Thursday, August 26, 2010



Jerry Okungu

Nairobi, Kenya

August 26, 2010

Will it be illegal for motorists to jump traffic lights and pedestrians to ignore red lights and cross our streets? Will it be illegal for matatus and city buses to block, harass and terrorize other motorists in our urban centers and national highways? Will the constitution punish those matatus, buses and trailers that have caused the deaths of many Kenyans due to over-speeding and recklessness? What about those drivers and passengers that ply our roads without their seat belts on; or drive at breakneck speeds on slippery and wet roads on wheels as smooth as out bald heads?

Kenyans have varied expectations of the new law that are as diverse as its many chapters and clauses.

For some, especially the petty offenders such as changaa drinkers, touts and matatu drivers and other traffic offenders, the bliss belongs in the Bill of Rights where they will no longer expect arbitrary harassment and arrests from the Police Officer or Chief. Street hawkers and street urchins will also be shielded from the police. Their rights are firmly protected in the constitution.

Effective midnight of July 27, Press Freedom will not only be guaranteed but absolute. Freedom to access information from any government official including confidential files over landmark cases, reports of commissions of inquiry, the Hansard records in Parliament going back one hundred years will be available to any member of the public that will care to access them.

The Bill of Rights will guarantee every Kenyan food on the table, shelter, medical attention and free and compulsory primary education.

Following the promulgation, there will be real and meaningful separation of powers between the three arms of the State. Members of Parliament will no longer serve in the Cabinet as has been the case in the last 47 years while the Judiciary will for the first time enjoy true independence from the Executive. Whereas the President will still have the powers to appoint constitutional office holders such as judges, permanent secretaries, cabinet ministers and heads of state corporations, the military and armed personnel heads, he will not have powers to choose them. Their vetting will be the prerogative of Parliament.

In the past, the President had the powers to prorogue Parliament at will. In the new dispensation, Parliament will have its own fixed calendar controlled by the Speaker through the Parliamentary Service Commission.

Unlike in the past when the Parliamentary Service Commission was a law unto itself in determining its own salaries and benefits, that power has now been removed from the august house and given to another independent commission that will determine the packages of all sectors of the public service.

For the first time, there will be no DCs, PCs and Dos. The Provincial administration is an endangered lot since the 47 counties will become the new centers of power immediately the new constitution is promulgated. Instead we will have governors and local representatives to the County Assemblies come 2012.

In Parliament, the supremacy of the National Assembly will also suffer loss of power as another chamber; the Senate will claim some powers from it including that of impeaching the President. More importantly, since senators will have larger representation than MPs, they definitely will wield more clout than MPs.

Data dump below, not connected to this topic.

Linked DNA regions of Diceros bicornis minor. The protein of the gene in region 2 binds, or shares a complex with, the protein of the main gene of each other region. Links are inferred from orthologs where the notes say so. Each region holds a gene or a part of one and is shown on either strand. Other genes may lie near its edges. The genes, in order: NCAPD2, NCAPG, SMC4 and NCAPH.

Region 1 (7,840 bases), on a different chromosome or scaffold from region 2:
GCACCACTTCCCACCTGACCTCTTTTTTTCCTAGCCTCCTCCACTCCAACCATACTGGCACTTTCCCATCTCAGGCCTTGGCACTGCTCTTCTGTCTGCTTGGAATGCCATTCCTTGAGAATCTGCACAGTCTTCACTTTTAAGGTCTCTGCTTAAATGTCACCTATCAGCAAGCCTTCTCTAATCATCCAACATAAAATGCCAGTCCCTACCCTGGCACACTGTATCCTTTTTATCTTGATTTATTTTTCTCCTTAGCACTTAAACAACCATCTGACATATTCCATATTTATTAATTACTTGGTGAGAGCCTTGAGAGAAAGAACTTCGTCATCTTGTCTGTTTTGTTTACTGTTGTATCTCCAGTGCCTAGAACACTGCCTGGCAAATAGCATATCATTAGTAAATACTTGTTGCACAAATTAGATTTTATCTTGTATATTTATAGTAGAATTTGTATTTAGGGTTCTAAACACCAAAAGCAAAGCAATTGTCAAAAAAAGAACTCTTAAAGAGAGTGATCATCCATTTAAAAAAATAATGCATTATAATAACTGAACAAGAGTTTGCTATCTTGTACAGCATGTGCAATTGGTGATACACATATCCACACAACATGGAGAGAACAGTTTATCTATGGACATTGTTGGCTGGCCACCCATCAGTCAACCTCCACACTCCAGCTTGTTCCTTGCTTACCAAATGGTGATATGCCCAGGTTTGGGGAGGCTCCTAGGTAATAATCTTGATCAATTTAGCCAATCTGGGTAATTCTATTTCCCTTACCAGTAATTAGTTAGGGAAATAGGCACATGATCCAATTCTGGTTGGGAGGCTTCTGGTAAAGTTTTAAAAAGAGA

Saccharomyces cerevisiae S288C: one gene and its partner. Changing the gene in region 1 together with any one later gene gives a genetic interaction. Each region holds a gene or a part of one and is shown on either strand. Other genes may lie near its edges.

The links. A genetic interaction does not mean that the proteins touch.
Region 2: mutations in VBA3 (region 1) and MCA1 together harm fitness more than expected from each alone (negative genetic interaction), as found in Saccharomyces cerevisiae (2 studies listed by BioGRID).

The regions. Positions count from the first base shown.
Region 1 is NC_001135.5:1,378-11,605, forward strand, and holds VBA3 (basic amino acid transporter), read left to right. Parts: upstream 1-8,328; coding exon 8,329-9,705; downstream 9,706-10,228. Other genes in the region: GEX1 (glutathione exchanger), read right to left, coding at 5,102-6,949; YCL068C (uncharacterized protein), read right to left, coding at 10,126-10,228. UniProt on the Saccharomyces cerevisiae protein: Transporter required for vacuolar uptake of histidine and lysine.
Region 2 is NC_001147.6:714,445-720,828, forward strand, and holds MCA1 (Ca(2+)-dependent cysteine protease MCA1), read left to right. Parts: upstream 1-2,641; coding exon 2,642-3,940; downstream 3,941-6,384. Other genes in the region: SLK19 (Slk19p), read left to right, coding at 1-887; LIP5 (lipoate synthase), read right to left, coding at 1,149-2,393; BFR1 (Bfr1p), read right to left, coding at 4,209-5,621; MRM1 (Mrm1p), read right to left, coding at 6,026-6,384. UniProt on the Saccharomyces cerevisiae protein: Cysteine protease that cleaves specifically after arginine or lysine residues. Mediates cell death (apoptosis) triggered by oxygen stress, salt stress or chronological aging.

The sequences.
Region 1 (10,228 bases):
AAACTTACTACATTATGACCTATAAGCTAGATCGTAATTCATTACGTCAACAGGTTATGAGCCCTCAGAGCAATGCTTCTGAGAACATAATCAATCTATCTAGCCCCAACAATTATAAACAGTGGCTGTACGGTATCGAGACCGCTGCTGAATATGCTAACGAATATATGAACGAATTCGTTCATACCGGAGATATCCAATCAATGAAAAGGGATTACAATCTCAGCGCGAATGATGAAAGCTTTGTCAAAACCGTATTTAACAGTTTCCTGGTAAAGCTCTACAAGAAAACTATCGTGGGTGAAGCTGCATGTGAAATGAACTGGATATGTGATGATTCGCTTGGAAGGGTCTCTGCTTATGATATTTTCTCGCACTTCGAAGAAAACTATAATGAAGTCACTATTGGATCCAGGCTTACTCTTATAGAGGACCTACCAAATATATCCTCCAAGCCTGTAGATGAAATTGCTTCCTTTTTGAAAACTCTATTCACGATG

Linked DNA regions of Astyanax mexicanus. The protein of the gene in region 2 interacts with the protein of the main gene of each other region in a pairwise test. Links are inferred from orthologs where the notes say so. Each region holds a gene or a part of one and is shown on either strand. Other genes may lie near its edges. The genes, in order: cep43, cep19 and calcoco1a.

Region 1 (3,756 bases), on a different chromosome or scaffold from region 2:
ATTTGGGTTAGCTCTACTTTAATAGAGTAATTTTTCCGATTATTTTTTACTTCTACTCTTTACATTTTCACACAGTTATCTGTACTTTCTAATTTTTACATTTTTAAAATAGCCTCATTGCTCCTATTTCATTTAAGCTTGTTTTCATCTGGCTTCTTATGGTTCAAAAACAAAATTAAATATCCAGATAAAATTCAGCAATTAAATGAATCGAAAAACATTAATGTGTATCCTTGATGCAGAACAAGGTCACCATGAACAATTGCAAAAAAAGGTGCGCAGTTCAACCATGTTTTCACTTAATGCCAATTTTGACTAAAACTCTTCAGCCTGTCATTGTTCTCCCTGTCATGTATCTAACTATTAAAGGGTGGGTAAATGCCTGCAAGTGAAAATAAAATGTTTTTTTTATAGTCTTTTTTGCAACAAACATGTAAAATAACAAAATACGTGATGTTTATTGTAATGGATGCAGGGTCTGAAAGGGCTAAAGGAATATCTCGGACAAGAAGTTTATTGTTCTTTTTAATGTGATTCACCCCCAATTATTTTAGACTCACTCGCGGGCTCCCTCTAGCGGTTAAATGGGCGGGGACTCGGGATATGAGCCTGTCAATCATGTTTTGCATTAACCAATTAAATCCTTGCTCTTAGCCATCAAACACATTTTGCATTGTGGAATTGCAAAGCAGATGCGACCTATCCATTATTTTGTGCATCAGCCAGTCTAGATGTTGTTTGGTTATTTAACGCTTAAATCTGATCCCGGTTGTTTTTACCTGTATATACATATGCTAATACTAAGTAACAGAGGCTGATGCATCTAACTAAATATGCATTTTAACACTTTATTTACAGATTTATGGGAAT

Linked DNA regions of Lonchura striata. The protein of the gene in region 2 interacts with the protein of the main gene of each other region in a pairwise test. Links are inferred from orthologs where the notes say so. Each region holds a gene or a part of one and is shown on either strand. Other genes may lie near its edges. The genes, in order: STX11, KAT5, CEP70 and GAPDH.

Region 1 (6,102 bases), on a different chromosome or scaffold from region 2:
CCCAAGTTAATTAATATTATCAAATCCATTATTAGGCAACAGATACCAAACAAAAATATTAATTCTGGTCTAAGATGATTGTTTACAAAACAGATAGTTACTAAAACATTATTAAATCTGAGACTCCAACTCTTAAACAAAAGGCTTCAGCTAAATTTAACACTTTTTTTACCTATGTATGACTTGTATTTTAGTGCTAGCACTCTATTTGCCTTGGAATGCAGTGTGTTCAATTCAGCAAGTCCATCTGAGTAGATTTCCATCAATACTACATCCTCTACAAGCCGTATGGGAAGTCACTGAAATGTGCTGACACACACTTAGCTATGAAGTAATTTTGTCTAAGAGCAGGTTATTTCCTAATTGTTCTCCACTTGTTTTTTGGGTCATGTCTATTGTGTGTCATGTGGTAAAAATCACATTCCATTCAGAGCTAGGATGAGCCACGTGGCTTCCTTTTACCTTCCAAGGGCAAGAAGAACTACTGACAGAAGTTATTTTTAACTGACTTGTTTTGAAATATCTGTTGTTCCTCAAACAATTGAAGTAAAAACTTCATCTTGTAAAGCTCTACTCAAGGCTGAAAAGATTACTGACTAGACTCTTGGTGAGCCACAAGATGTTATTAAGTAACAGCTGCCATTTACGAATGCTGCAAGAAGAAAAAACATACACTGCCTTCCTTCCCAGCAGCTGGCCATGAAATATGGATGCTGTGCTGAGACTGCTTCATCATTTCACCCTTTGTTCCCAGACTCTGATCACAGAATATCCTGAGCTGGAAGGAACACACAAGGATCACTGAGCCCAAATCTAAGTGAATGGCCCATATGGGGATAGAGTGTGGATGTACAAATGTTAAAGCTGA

Kenyans in urban centers will for the first time elect their own mayors directly as opposed to the previous system where mayors and county council chairmen were voted in by their councilors in a most undemocratic manner.

Land distribution and allocation in urban or county councils will no longer be handled by councilors, mayors and council chairman. A separate land commission has been set up to deal with that explosive issue.

In the past, our MPs have been everything to everybody. They have been our representatives in Parliament, CDF chairmen, cabinet ministers and officials of our political parties. Being an MP and a cabinet minister has nurtured the culture of believing that if one is appointed into the cabinet, it is like a reward to that constituency. In the end, Kenyans have stopped seeing the President, Prime Minister, Vice President and other national office holders as national leaders but rather as regional and provincial chiefs. The ministerial flag has been seen as the communal gateway to the resources of the nation.

For the first time, women will enjoy greater rights and representation in all aspects of public service. Their numbers will substantially increase in the national assembly while they will match their male counterparts one for one in the Senate. In state corporations and national commissions, where the CEO or chairman is a man, the deputy will be a woman and vice versa.

When the current Attorney General departs in the next 12 months or less, his successor will not have unlimited term as has been the case. The occupant of that office will serve a maximum of 10 years, more or less the same two terms as the appointing authority.

Whereas the entire Police Force will be under one commander to be known as the Inspector General, criminals will not be allowed to hold public offices as is the case now where some members of the cabinet have criminal cases pending in court yet due to political expediency, the appointing authority cannot fire them.

Finally the new law will force all constitutional office holders such as judges and MPs to pay their taxes in full. And for MPs, it will be a hard task completing five years in the august house. Their constituents will be watching their performance and will be entitled to recall them in case the need arises.